Multiscale modeling and simulation of soft and biological matter in and out of equilibrium
Program leader: Prof. Dr. Matej Praprotnik
Soft and biological matter displays properties that span a wide range of spatiotemporal scales. Moreover, their interplay is often crucial for understanding of underlying physical and chemical mechanisms, with the aim to control and design new materials with desired properties. Owing to the limited computational power, however, computational studies of these complex molecular systems are still very challenging. Because of that, computational efficiency for simulating large systems on long time scales becomes one of the main targets in constructing modern simulation algorithms. Typically, in such molecular simulations, specific chemical details are only required in those domains, where a relevant process is unfolding, whereas the remainder of the system can be considered as a macroscopic thermodynamic bath. Hence, an efficient computational strategy consists in employing multiscale methods, which concurrently couple models with different resolution in different domains.
Soft and biological matter systems are commonly open, i.e., they exchange mass, momentum, and energy with their surroundings. State-of-the-art molecular simulations are on the other hand predominantly performed using periodic boundary conditions with a constant number of molecules. We aim to develop and apply advanced computational methods that will allow for open simulations of molecular liquids where the system exchanges mass, momentum, and energy with its exterior. This will enable us to perform efficient equilibrium molecular simulations in the Grand-Canonical ensemble and nonequilibrium fluid flow simulations. We will further extend this open setup to continuum description of fluids, solving the Navier-Stokes equation. Such hybrid approaches are especially useful for simulations of the transport of nanoparticles through fluids useful in target drug delivery.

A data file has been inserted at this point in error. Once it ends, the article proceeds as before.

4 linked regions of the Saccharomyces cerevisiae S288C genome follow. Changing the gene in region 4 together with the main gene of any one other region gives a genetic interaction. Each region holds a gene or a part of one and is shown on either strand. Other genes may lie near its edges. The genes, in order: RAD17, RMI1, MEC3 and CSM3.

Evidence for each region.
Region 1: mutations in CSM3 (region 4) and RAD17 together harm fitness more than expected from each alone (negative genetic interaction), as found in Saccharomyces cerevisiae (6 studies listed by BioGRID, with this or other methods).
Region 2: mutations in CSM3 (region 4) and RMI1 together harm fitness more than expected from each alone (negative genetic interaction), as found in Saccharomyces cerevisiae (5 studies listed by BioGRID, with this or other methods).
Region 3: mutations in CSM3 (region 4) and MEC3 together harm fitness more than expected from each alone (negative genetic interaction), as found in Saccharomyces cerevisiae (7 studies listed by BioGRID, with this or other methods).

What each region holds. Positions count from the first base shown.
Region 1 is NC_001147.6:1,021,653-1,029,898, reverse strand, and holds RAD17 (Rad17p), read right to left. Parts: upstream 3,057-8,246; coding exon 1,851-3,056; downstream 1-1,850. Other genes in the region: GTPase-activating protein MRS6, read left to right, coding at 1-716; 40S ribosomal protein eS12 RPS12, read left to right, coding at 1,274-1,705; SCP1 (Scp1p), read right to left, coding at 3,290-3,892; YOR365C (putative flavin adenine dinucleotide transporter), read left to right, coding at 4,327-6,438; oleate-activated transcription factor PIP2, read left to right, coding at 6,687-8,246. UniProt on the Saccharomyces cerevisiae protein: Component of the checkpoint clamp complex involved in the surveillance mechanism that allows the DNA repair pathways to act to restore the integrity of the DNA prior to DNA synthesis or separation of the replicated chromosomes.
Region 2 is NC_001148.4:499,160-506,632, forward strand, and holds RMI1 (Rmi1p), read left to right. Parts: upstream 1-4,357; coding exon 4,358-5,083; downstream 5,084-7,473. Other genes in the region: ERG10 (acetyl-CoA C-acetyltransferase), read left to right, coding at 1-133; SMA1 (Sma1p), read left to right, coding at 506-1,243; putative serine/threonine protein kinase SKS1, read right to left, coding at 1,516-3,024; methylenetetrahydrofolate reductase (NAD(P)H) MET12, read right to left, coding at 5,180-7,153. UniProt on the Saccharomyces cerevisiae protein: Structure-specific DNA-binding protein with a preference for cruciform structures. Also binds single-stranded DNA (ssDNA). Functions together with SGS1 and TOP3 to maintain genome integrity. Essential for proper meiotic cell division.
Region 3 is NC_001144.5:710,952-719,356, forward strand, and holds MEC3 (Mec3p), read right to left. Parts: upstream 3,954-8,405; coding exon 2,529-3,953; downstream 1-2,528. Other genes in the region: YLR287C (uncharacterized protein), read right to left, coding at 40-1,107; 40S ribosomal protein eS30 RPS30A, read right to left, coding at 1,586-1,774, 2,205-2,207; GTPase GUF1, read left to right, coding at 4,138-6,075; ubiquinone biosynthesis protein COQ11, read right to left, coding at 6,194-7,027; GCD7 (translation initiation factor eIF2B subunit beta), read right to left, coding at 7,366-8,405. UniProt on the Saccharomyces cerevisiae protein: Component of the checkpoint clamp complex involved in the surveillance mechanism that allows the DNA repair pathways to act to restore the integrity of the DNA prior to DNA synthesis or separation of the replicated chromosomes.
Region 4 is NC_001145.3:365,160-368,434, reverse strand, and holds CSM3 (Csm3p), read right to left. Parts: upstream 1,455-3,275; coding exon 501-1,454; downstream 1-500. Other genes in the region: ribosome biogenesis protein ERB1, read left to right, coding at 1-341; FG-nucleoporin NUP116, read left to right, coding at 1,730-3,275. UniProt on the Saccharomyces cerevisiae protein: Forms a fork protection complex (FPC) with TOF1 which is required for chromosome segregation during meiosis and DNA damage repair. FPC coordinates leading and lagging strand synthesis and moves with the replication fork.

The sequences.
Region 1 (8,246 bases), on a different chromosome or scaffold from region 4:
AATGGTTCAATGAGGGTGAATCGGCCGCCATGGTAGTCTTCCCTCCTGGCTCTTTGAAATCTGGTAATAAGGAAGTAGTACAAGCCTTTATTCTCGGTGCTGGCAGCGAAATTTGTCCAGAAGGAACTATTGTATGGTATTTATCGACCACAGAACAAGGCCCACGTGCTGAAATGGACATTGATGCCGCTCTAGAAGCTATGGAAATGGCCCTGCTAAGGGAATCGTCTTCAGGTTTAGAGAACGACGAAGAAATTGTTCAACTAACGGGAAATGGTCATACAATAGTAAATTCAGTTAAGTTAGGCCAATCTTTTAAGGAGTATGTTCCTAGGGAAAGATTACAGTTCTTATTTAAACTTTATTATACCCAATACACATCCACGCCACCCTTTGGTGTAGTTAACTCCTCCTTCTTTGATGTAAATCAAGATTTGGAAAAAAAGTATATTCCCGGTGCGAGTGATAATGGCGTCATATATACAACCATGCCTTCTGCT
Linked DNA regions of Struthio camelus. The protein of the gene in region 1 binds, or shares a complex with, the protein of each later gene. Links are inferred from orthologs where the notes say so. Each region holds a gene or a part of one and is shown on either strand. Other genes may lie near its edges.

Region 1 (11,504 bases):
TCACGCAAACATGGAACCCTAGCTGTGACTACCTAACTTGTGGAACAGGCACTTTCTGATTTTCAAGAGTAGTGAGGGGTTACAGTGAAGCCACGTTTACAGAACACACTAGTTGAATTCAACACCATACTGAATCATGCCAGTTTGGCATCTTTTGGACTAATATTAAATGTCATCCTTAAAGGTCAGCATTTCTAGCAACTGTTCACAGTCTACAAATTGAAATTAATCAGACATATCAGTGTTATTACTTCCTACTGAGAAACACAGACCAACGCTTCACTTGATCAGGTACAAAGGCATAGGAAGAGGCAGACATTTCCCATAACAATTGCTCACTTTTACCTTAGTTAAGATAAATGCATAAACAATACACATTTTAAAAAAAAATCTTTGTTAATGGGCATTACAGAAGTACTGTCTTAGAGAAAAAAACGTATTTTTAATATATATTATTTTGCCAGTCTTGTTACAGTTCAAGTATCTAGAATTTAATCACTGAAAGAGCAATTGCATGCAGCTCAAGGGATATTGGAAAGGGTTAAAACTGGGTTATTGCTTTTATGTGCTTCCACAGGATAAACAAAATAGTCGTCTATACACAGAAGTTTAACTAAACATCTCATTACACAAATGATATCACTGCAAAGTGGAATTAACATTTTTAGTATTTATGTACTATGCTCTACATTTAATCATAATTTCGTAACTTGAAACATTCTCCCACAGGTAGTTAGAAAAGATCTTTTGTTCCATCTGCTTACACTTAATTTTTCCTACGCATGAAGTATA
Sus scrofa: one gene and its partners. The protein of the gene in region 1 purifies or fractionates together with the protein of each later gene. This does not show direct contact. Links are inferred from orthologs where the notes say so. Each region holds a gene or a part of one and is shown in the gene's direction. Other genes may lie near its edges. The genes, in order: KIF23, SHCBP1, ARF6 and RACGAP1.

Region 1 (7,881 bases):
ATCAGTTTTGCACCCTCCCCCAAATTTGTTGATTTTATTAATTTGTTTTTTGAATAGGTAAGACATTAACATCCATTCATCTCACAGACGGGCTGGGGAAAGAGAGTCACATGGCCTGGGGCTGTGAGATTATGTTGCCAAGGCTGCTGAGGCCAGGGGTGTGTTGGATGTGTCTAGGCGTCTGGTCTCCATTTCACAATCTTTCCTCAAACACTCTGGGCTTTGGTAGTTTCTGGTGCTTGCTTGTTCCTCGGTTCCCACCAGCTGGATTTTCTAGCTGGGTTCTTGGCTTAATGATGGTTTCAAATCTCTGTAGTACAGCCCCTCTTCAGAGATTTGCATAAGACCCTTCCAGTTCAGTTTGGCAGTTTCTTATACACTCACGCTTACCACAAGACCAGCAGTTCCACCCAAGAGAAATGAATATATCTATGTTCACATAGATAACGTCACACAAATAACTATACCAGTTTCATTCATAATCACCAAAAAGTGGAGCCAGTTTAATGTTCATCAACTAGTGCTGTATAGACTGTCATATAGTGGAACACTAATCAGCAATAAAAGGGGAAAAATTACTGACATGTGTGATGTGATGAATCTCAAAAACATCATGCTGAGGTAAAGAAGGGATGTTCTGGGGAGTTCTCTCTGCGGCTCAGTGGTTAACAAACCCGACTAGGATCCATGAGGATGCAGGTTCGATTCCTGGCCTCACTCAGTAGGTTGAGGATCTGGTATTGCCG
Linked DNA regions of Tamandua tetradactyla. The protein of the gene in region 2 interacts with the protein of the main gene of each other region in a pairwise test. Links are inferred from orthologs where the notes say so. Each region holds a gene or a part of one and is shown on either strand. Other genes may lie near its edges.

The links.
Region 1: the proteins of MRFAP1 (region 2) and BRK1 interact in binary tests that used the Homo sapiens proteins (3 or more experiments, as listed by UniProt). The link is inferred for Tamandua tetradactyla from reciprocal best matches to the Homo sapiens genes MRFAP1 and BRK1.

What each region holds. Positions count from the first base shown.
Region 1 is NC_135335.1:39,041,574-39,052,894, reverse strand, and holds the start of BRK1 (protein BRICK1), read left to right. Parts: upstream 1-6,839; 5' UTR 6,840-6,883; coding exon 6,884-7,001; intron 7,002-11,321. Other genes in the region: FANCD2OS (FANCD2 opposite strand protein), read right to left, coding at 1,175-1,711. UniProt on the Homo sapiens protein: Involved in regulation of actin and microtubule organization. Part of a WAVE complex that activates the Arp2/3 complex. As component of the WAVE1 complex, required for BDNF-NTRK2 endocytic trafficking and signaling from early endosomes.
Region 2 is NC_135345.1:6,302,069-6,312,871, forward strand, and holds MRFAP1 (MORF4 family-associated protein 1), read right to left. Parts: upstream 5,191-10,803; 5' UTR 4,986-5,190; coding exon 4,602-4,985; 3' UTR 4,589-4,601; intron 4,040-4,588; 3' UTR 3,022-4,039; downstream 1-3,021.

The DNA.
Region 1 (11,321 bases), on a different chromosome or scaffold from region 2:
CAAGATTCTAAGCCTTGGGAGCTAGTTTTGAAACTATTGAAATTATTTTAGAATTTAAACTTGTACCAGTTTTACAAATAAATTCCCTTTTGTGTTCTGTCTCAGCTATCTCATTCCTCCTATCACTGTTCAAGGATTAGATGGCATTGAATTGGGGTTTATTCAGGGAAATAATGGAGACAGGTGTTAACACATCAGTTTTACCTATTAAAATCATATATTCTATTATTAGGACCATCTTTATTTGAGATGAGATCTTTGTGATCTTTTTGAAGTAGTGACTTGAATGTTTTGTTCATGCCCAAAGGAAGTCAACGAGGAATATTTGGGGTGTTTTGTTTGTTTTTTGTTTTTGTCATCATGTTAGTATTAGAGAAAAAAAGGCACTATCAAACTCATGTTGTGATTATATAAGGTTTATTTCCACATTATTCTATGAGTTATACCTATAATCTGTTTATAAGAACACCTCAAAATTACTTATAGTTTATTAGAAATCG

As typical representatives of soft matter, linear polymers are composed of unbranched chains. Previous theoretical research has shown that liquid-crystalline polymers exhibit a geometric coupling between orientational order and density variations: a splay in the orientation induces a gradient in the density, and vice versa. We will apply this geometric reasoning to isotropic polymer systems and study to what extend gradients in the density can induce orientational order in a polymer melt, even if the equilibrium phase is isotropic. We will study the effect of acoustic waves or osmotic concentration gradients on observable orientational order in polymers. Our focus will be on linear biopolymers, e.g., DNA.
We will also combine statistical physics approached with modern computer techniques to concurrently couple atomistic with supramolecular models, where a coarse-grained bead corresponds to several molecules. We will resort to graph-based and machine learning approaches for systematic supramolecular coarse-graining and seamless coupling to the atomistic resolution.
Employing the developed methods, we will study various relevant problems in the field of biophysics, biology and (bio)chemistry, pharmaceutical and materials science.